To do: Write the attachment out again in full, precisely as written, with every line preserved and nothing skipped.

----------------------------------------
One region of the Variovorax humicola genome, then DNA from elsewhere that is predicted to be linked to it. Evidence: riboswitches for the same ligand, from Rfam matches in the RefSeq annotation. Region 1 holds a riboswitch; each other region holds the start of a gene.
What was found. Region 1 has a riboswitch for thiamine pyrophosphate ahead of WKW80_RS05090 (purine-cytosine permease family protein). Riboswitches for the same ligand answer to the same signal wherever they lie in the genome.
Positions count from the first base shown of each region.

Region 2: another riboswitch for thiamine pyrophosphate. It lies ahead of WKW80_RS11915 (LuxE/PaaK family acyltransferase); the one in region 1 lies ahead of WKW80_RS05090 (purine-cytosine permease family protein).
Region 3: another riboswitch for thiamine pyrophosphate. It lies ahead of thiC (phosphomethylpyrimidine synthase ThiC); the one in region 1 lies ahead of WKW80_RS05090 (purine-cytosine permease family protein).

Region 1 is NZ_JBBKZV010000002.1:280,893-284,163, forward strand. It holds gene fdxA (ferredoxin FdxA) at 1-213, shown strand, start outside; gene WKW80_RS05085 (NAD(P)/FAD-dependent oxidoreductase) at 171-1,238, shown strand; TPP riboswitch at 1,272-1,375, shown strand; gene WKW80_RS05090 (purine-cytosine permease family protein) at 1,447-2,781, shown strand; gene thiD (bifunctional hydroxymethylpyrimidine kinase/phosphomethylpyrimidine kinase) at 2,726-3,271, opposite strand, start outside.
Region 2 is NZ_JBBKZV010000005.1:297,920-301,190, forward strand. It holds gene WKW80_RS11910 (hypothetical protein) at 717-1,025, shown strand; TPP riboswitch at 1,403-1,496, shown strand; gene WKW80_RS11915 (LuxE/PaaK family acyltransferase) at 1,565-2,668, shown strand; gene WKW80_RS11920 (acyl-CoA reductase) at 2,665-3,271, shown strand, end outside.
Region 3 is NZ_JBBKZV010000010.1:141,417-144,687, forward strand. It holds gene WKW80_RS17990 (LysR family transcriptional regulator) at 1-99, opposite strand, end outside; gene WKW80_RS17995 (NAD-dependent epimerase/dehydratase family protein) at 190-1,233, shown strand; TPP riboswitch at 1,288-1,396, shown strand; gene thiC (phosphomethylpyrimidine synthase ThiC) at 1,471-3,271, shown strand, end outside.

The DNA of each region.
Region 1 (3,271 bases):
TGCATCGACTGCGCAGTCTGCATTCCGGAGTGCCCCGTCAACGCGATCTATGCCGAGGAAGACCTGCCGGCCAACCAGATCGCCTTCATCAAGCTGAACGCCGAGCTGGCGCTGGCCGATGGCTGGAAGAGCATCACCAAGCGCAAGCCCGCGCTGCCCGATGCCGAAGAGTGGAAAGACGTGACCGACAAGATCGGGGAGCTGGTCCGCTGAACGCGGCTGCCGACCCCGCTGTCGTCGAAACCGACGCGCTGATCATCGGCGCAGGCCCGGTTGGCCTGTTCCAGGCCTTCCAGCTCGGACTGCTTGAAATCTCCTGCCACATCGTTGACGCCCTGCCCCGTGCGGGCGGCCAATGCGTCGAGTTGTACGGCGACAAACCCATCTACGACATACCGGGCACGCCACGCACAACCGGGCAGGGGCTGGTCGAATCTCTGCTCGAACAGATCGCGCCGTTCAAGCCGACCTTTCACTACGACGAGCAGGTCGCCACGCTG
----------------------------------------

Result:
One region of the Variovorax humicola genome, then DNA from elsewhere that is predicted to be linked to it. Evidence: riboswitches for the same ligand, from Rfam matches in the RefSeq annotation. Region 1 holds a riboswitch; each other region holds the start of a gene.
What was found. Region 1 has a riboswitch for thiamine pyrophosphate ahead of WKW80_RS05090 (purine-cytosine permease family protein). Riboswitches for the same ligand answer to the same signal wherever they lie in the genome.
Positions count from the first base shown of each region.

Region 2: another riboswitch for thiamine pyrophosphate. It lies ahead of WKW80_RS11915 (LuxE/PaaK family acyltransferase); the one in region 1 lies ahead of WKW80_RS05090 (purine-cytosine permease family protein).
Region 3: another riboswitch for thiamine pyrophosphate. It lies ahead of thiC (phosphomethylpyrimidine synthase ThiC); the one in region 1 lies ahead of WKW80_RS05090 (purine-cytosine permease family protein).

Region 1 is NZ_JBBKZV010000002.1:280,893-284,163, forward strand. It holds gene fdxA (ferredoxin FdxA) at 1-213, shown strand, start outside; gene WKW80_RS05085 (NAD(P)/FAD-dependent oxidoreductase) at 171-1,238, shown strand; TPP riboswitch at 1,272-1,375, shown strand; gene WKW80_RS05090 (purine-cytosine permease family protein) at 1,447-2,781, shown strand; gene thiD (bifunctional hydroxymethylpyrimidine kinase/phosphomethylpyrimidine kinase) at 2,726-3,271, opposite strand, start outside.
Region 2 is NZ_JBBKZV010000005.1:297,920-301,190, forward strand. It holds gene WKW80_RS11910 (hypothetical protein) at 717-1,025, shown strand; TPP riboswitch at 1,403-1,496, shown strand; gene WKW80_RS11915 (LuxE/PaaK family acyltransferase) at 1,565-2,668, shown strand; gene WKW80_RS11920 (acyl-CoA reductase) at 2,665-3,271, shown strand, end outside.
Region 3 is NZ_JBBKZV010000010.1:141,417-144,687, forward strand. It holds gene WKW80_RS17990 (LysR family transcriptional regulator) at 1-99, opposite strand, end outside; gene WKW80_RS17995 (NAD-dependent epimerase/dehydratase family protein) at 190-1,233, shown strand; TPP riboswitch at 1,288-1,396, shown strand; gene thiC (phosphomethylpyrimidine synthase ThiC) at 1,471-3,271, shown strand, end outside.

The DNA of each region.
Region 1 (3,271 bases):
TGCATCGACTGCGCAGTCTGCATTCCGGAGTGCCCCGTCAACGCGATCTATGCCGAGGAAGACCTGCCGGCCAACCAGATCGCCTTCATCAAGCTGAACGCCGAGCTGGCGCTGGCCGATGGCTGGAAGAGCATCACCAAGCGCAAGCCCGCGCTGCCCGATGCCGAAGAGTGGAAAGACGTGACCGACAAGATCGGGGAGCTGGTCCGCTGAACGCGGCTGCCGACCCCGCTGTCGTCGAAACCGACGCGCTGATCATCGGCGCAGGCCCGGTTGGCCTGTTCCAGGCCTTCCAGCTCGGACTGCTTGAAATCTCCTGCCACATCGTTGACGCCCTGCCCCGTGCGGGCGGCCAATGCGTCGAGTTGTACGGCGACAAACCCATCTACGACATACCGGGCACGCCACGCACAACCGGGCAGGGGCTGGTCGAATCTCTGCTCGAACAGATCGCGCCGTTCAAGCCGACCTTTCACTACGACGAGCAGGTCGCCACGCTG